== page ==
As Drees says, religion and “religious traditions are adaptions to local historical environments, and as such they provide no grounds for universal claims about reality” (158). Once again, in the study of natural sciences such as in animal behavior, an image of humanity is formed out of the animal world, and when juxtaposed with the “persecution, crusades, holy wars, and colonial imperialism in God’s name” (153), the failures of religion in “fostering altruism” are illuminated. In this, not religious naturalism, evolutionary naturalism is used to answer very basic questions in natural science that religion thinks it can answer.

Evolutionary naturalism, on the other hand, when coupled with aspects of humanism ironically becomes a more perfect religious philosophy. In evolutionary naturalism, nature, as opposed to God, becomes “the object of our worship and obedience” (157), while in humanism, all humans have value, are to be treated with dignity and respect, and humanity is approached with an underlying ethical philosophy based in “reason and science, democracy and human compassion” 2 and a for quest knowledge. In the evolutionary naturalism, nature becomes the self-governing power to which all are dependent. This philosophy aligns with basic scientific understandings of the dependence of everything on well-balanced ecosystems in order to maintain survival; within those ecosystems, through principles of humanism, additional balances are maintained in order to sustain healthy societies. In the “worship and obedience” to nature, the environment is cared for with reverence, and in the valuing and respect of fellow humans beings, social welfare becomes equally paramount.

Noticeable in this chapter was the propensity of the potential for sections to overlap. For example, naturalism in the conflict “box” could almost transition into the integration, if only there was a removal of God from religion. In the independence and dialogue “boxes”, concepts of God as an agent of causality, and God as designer, along with the differing limitations, play with the same ideas of deistic intervention. In this way, the God-center of religion is clear and becomes the major barrier in how religion and science can or can’t get along.

According to Barbour, neo-orthodox writers such as Karl Barth claim, “God controls. orders, and determines” everything and “nothing can be done except the will of God” for he “predetermines and foreordains” (160). Barbour states that in this “all causality in the world is completely subordinate to God” (161) where the “intentions of an agent [and of God]” cannot be seen or supposed “in a limited span of time” (163), so God’s intentions can never be realized. In this theory of complimentary language, Barbour claims that “language of divine action” becomes “an alternative to scientific language, not as a competitor with it” (163). However, the very nature of a creating alternative gives birth to competition between the practitioners of the two alternatives to become the most accepted alternative. Watts’ supposes that complementary language, the natural versus the theological/spiritual, “describe[s] inherently related things from different points of view”. I would dispute that they are not related things, but they are unrelated things, one in which the point of view stems from the evidence-based, and the other of which the point of view is based in faith, a blind non-evidence based belief, where they are only made relatable by obligation and imagination.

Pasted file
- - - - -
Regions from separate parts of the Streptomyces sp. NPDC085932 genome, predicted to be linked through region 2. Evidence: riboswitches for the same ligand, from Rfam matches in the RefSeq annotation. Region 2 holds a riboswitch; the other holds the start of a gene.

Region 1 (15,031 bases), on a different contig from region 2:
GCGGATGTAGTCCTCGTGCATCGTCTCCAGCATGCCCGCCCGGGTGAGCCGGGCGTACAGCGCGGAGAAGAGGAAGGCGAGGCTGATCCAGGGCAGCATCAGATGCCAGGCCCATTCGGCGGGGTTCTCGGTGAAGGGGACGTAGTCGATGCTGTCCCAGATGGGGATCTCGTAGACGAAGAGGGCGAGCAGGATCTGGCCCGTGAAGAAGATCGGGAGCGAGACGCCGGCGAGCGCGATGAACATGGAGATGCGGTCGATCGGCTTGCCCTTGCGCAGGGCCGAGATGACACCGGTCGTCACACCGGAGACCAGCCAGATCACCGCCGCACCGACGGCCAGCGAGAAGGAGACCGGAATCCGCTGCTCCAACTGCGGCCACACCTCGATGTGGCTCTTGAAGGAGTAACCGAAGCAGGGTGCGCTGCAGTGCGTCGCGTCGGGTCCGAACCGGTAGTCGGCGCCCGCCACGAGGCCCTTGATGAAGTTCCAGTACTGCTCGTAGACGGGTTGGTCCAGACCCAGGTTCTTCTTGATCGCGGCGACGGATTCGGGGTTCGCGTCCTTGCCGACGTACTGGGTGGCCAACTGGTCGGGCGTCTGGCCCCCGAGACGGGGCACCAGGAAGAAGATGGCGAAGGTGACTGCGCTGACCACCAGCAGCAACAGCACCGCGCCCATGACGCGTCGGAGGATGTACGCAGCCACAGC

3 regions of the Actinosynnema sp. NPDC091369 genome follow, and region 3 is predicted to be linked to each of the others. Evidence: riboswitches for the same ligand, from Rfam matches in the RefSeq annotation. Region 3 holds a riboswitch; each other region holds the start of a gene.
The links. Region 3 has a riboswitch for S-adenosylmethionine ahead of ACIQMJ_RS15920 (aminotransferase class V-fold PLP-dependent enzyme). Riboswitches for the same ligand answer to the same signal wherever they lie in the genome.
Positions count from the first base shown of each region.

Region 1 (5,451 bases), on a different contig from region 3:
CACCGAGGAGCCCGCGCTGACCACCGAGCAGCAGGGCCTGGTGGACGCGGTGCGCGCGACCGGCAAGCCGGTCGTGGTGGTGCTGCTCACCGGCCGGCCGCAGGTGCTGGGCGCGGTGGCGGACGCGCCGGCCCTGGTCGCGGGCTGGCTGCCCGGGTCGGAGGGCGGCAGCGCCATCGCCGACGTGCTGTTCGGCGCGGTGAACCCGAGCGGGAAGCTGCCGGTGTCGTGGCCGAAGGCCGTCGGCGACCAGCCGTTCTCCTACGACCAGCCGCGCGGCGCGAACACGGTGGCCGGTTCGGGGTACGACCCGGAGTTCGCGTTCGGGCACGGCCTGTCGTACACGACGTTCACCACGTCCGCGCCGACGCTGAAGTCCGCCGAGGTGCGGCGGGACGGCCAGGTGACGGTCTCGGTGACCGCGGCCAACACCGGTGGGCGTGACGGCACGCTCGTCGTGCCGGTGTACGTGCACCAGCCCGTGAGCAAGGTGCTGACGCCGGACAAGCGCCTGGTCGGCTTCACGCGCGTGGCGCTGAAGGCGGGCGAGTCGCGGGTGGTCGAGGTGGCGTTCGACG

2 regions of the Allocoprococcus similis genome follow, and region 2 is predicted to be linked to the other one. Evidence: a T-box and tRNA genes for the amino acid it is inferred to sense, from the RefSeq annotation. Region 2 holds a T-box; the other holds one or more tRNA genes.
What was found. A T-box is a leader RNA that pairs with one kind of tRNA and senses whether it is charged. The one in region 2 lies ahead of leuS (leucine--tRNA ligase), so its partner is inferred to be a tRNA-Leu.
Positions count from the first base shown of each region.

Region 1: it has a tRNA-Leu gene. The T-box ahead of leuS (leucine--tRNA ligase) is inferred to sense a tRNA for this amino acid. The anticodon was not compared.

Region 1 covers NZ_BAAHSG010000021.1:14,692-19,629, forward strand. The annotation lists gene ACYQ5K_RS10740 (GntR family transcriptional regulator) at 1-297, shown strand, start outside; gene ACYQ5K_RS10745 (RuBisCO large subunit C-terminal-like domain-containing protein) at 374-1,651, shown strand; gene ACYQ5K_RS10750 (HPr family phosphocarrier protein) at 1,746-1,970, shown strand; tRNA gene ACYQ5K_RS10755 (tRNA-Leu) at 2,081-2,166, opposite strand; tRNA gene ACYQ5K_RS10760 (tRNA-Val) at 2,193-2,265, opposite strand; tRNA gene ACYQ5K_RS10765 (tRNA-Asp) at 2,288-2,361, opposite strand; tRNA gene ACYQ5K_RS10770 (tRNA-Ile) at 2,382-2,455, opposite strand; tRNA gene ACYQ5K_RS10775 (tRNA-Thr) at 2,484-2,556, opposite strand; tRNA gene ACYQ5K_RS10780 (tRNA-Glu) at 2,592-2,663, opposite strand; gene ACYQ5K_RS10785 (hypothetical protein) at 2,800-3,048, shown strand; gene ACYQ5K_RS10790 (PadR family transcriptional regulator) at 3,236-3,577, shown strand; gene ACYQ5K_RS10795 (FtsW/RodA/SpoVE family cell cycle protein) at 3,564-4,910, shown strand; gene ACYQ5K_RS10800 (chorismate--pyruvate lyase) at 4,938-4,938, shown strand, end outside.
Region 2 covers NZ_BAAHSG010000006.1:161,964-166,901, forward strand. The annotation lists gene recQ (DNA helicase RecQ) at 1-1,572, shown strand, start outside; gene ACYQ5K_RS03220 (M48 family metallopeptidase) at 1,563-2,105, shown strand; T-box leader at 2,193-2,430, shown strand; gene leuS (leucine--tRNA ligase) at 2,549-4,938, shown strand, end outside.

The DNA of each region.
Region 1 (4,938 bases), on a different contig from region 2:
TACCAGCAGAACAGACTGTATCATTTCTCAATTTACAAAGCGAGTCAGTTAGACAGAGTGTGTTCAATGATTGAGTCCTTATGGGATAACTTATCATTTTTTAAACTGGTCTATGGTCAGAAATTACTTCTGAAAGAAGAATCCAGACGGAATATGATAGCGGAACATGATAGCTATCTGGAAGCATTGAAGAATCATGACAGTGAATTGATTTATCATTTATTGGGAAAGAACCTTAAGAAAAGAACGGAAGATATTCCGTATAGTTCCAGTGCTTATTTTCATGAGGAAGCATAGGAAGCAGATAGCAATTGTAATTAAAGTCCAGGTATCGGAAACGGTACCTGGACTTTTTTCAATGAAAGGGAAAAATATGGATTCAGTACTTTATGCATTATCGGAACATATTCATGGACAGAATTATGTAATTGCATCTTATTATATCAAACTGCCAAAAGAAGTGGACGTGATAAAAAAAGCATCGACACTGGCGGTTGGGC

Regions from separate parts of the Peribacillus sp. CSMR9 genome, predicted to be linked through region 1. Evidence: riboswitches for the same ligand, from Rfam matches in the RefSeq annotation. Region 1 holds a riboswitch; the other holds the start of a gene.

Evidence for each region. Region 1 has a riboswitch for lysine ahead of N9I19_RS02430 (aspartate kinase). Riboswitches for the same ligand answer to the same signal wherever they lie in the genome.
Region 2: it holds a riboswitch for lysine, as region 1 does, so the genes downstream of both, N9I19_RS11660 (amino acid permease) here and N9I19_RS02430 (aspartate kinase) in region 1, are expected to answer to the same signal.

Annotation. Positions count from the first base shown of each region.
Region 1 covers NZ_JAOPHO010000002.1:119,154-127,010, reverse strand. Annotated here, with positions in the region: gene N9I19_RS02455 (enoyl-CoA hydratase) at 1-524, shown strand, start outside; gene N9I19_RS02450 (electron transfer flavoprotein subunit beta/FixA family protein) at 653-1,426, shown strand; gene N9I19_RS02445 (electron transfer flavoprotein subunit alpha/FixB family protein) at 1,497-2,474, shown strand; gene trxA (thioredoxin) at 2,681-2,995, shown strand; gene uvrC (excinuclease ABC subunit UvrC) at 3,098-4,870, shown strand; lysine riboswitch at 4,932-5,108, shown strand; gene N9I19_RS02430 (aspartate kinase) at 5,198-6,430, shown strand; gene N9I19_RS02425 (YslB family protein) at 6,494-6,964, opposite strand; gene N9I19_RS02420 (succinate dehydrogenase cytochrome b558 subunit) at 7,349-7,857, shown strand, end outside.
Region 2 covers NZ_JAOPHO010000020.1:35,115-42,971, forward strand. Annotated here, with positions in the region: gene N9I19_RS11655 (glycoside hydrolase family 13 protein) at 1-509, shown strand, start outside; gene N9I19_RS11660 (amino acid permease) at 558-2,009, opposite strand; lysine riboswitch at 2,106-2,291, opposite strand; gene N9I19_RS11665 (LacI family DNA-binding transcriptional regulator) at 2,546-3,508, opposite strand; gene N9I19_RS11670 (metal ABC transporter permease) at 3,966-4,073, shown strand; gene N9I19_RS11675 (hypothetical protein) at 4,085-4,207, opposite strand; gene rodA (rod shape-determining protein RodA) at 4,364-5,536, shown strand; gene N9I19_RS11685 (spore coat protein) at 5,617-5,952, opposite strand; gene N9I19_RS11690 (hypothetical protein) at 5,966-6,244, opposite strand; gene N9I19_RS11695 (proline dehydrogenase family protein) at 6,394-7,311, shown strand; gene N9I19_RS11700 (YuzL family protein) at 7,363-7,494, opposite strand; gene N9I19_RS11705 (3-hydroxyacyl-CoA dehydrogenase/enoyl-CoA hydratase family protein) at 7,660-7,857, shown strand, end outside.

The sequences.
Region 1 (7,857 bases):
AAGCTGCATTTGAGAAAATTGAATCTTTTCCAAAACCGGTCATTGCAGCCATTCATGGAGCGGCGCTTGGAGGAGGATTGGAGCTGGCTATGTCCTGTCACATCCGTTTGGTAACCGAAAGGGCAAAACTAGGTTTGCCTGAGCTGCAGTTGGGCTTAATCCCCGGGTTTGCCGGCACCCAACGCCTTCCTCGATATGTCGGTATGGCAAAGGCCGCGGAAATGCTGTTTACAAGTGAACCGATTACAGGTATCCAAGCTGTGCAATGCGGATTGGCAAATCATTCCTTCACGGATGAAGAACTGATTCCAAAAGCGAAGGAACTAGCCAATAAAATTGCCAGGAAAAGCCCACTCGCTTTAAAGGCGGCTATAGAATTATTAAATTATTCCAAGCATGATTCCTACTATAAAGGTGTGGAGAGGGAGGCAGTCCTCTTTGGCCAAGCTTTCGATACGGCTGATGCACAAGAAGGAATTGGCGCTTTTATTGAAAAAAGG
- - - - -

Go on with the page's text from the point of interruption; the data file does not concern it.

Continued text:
It gets sticky when people reject the classical (original) teaching of the Bible. Where God is in control, dialogue presents God as “designer of self-organizing processes” (164) in which chance becomes a mechanism or an agent, even though, according to Barbour, “chance is the [logical] antithesis of design” (165). The non-acceptance of “the clock-maker God who designed every detail of a determined mechanism” (165) completely alters the traditional teachings of the bible and religion, in which “All things were made through him, and without him was not any thing made that was made” (John 1:3, ESV) where “he is before all things, and in him all things hold together.” (Colossians 1:17, ESV). These, and many other verses, along with the declaration by God that everything created in Genesis One was “good”, are not congruent with redefining God’s role. The rejection of the completeness of God’s “intelligent design” therefore renders all the teachings incorrect and in so renders religion obsolete. For if you can simply redesign the core of God’s role in religion at will, then deconstruction is never ending, and if it is never ending then God and religion become a hollow reed which bends to the needs of sentimental clinging, and is no longer the sustainable thing it was created to be. For instance, the continuously creative God of Gregerson (165) is not the “omnipotent sovereign [God] of the classical tradition” (166) and the danger then becomes f